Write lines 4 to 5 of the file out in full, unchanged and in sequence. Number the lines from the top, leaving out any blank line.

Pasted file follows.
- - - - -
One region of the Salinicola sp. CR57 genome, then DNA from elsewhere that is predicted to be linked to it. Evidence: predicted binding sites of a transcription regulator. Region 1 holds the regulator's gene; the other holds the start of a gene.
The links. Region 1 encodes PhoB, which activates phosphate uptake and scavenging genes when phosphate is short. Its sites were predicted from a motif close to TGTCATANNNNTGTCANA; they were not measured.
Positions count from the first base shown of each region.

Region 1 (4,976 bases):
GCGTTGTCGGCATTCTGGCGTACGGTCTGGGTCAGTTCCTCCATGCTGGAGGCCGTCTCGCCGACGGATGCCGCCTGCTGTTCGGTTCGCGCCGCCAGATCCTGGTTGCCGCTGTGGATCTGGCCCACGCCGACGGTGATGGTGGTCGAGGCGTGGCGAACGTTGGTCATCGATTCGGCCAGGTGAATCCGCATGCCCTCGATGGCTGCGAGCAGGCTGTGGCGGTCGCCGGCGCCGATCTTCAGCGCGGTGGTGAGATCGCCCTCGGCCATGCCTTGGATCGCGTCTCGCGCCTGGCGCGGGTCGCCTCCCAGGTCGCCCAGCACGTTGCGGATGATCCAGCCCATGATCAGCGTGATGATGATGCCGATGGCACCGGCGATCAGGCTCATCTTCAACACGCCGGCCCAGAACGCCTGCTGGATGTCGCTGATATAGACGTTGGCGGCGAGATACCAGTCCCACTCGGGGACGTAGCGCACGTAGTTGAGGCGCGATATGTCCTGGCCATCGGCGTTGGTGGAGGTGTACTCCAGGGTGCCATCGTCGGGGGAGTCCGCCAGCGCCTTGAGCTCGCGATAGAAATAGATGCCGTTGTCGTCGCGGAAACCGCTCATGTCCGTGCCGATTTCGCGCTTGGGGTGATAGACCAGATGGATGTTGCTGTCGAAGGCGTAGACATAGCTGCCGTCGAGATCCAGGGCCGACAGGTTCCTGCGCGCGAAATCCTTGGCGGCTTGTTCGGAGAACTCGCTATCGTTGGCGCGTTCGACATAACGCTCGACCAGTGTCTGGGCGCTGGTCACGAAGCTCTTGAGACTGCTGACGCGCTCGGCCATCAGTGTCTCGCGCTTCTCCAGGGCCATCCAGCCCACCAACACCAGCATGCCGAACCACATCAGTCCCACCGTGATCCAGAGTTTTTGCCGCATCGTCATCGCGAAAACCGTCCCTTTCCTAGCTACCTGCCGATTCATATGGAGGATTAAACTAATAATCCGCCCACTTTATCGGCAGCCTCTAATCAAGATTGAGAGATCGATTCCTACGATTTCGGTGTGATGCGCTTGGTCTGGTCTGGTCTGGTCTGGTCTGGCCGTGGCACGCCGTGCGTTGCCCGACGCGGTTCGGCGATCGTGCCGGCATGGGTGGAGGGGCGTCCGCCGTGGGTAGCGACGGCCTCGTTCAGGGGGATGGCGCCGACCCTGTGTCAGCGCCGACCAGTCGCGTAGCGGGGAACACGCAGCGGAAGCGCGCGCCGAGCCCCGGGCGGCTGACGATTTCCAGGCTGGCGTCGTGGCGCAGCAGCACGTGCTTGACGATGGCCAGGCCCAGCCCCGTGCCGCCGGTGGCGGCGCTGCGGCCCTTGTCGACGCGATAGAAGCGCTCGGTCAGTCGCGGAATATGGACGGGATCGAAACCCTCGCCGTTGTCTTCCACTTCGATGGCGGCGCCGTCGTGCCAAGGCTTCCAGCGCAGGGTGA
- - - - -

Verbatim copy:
Region 1 (4,976 bases):
GCGTTGTCGGCATTCTGGCGTACGGTCTGGGTCAGTTCCTCCATGCTGGAGGCCGTCTCGCCGACGGATGCCGCCTGCTGTTCGGTTCGCGCCGCCAGATCCTGGTTGCCGCTGTGGATCTGGCCCACGCCGACGGTGATGGTGGTCGAGGCGTGGCGAACGTTGGTCATCGATTCGGCCAGGTGAATCCGCATGCCCTCGATGGCTGCGAGCAGGCTGTGGCGGTCGCCGGCGCCGATCTTCAGCGCGGTGGTGAGATCGCCCTCGGCCATGCCTTGGATCGCGTCTCGCGCCTGGCGCGGGTCGCCTCCCAGGTCGCCCAGCACGTTGCGGATGATCCAGCCCATGATCAGCGTGATGATGATGCCGATGGCACCGGCGATCAGGCTCATCTTCAACACGCCGGCCCAGAACGCCTGCTGGATGTCGCTGATATAGACGTTGGCGGCGAGATACCAGTCCCACTCGGGGACGTAGCGCACGTAGTTGAGGCGCGATATGTCCTGGCCATCGGCGTTGGTGGAGGTGTACTCCAGGGTGCCATCGTCGGGGGAGTCCGCCAGCGCCTTGAGCTCGCGATAGAAATAGATGCCGTTGTCGTCGCGGAAACCGCTCATGTCCGTGCCGATTTCGCGCTTGGGGTGATAGACCAGATGGATGTTGCTGTCGAAGGCGTAGACATAGCTGCCGTCGAGATCCAGGGCCGACAGGTTCCTGCGCGCGAAATCCTTGGCGGCTTGTTCGGAGAACTCGCTATCGTTGGCGCGTTCGACATAACGCTCGACCAGTGTCTGGGCGCTGGTCACGAAGCTCTTGAGACTGCTGACGCGCTCGGCCATCAGTGTCTCGCGCTTCTCCAGGGCCATCCAGCCCACCAACACCAGCATGCCGAACCACATCAGTCCCACCGTGATCCAGAGTTTTTGCCGCATCGTCATCGCGAAAACCGTCCCTTTCCTAGCTACCTGCCGATTCATATGGAGGATTAAACTAATAATCCGCCCACTTTATCGGCAGCCTCTAATCAAGATTGAGAGATCGATTCCTACGATTTCGGTGTGATGCGCTTGGTCTGGTCTGGTCTGGTCTGGTCTGGCCGTGGCACGCCGTGCGTTGCCCGACGCGGTTCGGCGATCGTGCCGGCATGGGTGGAGGGGCGTCCGCCGTGGGTAGCGACGGCCTCGTTCAGGGGGATGGCGCCGACCCTGTGTCAGCGCCGACCAGTCGCGTAGCGGGGAACACGCAGCGGAAGCGCGCGCCGAGCCCCGGGCGGCTGACGATTTCCAGGCTGGCGTCGTGGCGCAGCAGCACGTGCTTGACGATGGCCAGGCCCAGCCCCGTGCCGCCGGTGGCGGCGCTGCGGCCCTTGTCGACGCGATAGAAGCGCTCGGTCAGTCGCGGAATATGGACGGGATCGAAACCCTCGCCGTTGTCTTCCACTTCGATGGCGGCGCCGTCGTGCCAAGGCTTCCAGCGCAGGGTGA